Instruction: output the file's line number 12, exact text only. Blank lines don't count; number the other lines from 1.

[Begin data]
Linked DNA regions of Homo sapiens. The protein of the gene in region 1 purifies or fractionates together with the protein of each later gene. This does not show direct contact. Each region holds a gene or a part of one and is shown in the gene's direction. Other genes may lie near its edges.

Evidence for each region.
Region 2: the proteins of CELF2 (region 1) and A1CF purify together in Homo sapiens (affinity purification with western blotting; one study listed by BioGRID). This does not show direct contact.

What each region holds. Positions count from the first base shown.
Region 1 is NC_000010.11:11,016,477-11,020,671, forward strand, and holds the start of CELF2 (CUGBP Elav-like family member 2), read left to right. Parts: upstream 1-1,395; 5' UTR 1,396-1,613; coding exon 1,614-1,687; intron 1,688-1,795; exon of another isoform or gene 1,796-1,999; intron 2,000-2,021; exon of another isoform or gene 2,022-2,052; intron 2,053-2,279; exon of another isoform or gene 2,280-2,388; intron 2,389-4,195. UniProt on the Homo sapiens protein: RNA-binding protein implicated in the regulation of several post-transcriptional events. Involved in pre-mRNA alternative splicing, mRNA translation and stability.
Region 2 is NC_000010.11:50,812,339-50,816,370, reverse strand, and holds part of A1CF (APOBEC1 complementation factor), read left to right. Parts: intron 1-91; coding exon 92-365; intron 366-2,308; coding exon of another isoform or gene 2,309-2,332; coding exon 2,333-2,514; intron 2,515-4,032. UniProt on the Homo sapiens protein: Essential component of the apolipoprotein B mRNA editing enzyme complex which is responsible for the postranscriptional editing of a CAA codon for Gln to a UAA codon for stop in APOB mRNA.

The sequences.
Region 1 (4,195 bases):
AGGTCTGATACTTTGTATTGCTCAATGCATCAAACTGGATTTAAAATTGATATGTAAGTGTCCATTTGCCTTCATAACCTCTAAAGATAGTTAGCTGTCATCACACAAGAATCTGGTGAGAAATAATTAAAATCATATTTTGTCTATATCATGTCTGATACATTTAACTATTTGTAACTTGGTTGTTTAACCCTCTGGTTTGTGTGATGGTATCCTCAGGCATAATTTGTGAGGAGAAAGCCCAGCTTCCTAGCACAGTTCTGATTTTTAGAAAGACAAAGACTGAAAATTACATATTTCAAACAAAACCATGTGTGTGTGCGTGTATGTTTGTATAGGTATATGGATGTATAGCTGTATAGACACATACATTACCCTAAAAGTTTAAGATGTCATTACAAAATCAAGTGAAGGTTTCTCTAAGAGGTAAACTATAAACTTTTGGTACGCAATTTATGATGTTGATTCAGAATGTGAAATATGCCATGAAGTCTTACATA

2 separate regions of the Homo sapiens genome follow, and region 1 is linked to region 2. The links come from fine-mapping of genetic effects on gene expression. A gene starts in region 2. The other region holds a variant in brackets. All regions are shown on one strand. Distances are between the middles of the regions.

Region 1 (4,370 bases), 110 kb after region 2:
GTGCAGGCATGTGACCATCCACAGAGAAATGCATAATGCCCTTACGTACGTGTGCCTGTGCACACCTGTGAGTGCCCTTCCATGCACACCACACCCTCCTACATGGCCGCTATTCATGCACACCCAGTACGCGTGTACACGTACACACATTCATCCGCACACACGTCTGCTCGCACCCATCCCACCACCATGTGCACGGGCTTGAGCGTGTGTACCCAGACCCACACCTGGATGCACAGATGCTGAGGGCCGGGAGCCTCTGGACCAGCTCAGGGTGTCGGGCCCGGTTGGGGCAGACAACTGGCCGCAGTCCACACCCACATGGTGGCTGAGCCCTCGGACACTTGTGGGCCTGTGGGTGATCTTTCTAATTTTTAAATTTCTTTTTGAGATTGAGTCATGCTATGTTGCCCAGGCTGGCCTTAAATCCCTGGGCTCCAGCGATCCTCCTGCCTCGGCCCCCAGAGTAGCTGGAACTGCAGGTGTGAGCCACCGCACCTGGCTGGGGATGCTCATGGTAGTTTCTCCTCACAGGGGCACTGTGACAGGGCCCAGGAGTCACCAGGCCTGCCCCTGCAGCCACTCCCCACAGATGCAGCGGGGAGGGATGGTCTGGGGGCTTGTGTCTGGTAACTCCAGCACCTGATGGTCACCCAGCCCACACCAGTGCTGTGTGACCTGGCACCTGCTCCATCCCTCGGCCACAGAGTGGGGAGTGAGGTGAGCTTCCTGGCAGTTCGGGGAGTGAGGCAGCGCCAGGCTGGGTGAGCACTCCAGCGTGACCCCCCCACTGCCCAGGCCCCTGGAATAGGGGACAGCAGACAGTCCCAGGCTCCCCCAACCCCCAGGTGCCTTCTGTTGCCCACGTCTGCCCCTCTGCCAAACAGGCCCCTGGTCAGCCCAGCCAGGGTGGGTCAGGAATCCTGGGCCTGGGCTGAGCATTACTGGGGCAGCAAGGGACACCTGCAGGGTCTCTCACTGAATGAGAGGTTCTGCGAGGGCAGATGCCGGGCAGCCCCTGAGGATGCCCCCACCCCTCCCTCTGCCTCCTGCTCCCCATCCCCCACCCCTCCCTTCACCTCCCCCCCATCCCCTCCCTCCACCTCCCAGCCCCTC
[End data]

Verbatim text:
GTGCAGGCATGTGACCATCCACAGAGAAATGCATAATGCCCTTACGTACGTGTGCCTGTGCACACCTGTGAGTGCCCTTCCATGCACACCACACCCTCCTACATGGCCGCTATTCATGCACACCCAGTACGCGTGTACACGTACACACATTCATCCGCACACACGTCTGCTCGCACCCATCCCACCACCATGTGCACGGGCTTGAGCGTGTGTACCCAGACCCACACCTGGATGCACAGATGCTGAGGGCCGGGAGCCTCTGGACCAGCTCAGGGTGTCGGGCCCGGTTGGGGCAGACAACTGGCCGCAGTCCACACCCACATGGTGGCTGAGCCCTCGGACACTTGTGGGCCTGTGGGTGATCTTTCTAATTTTTAAATTTCTTTTTGAGATTGAGTCATGCTATGTTGCCCAGGCTGGCCTTAAATCCCTGGGCTCCAGCGATCCTCCTGCCTCGGCCCCCAGAGTAGCTGGAACTGCAGGTGTGAGCCACCGCACCTGGCTGGGGATGCTCATGGTAGTTTCTCCTCACAGGGGCACTGTGACAGGGCCCAGGAGTCACCAGGCCTGCCCCTGCAGCCACTCCCCACAGATGCAGCGGGGAGGGATGGTCTGGGGGCTTGTGTCTGGTAACTCCAGCACCTGATGGTCACCCAGCCCACACCAGTGCTGTGTGACCTGGCACCTGCTCCATCCCTCGGCCACAGAGTGGGGAGTGAGGTGAGCTTCCTGGCAGTTCGGGGAGTGAGGCAGCGCCAGGCTGGGTGAGCACTCCAGCGTGACCCCCCCACTGCCCAGGCCCCTGGAATAGGGGACAGCAGACAGTCCCAGGCTCCCCCAACCCCCAGGTGCCTTCTGTTGCCCACGTCTGCCCCTCTGCCAAACAGGCCCCTGGTCAGCCCAGCCAGGGTGGGTCAGGAATCCTGGGCCTGGGCTGAGCATTACTGGGGCAGCAAGGGACACCTGCAGGGTCTCTCACTGAATGAGAGGTTCTGCGAGGGCAGATGCCGGGCAGCCCCTGAGGATGCCCCCACCCCTCCCTCTGCCTCCTGCTCCCCATCCCCCACCCCTCCCTTCACCTCCCCCCCATCCCCTCCCTCCACCTCCCAGCCCCTC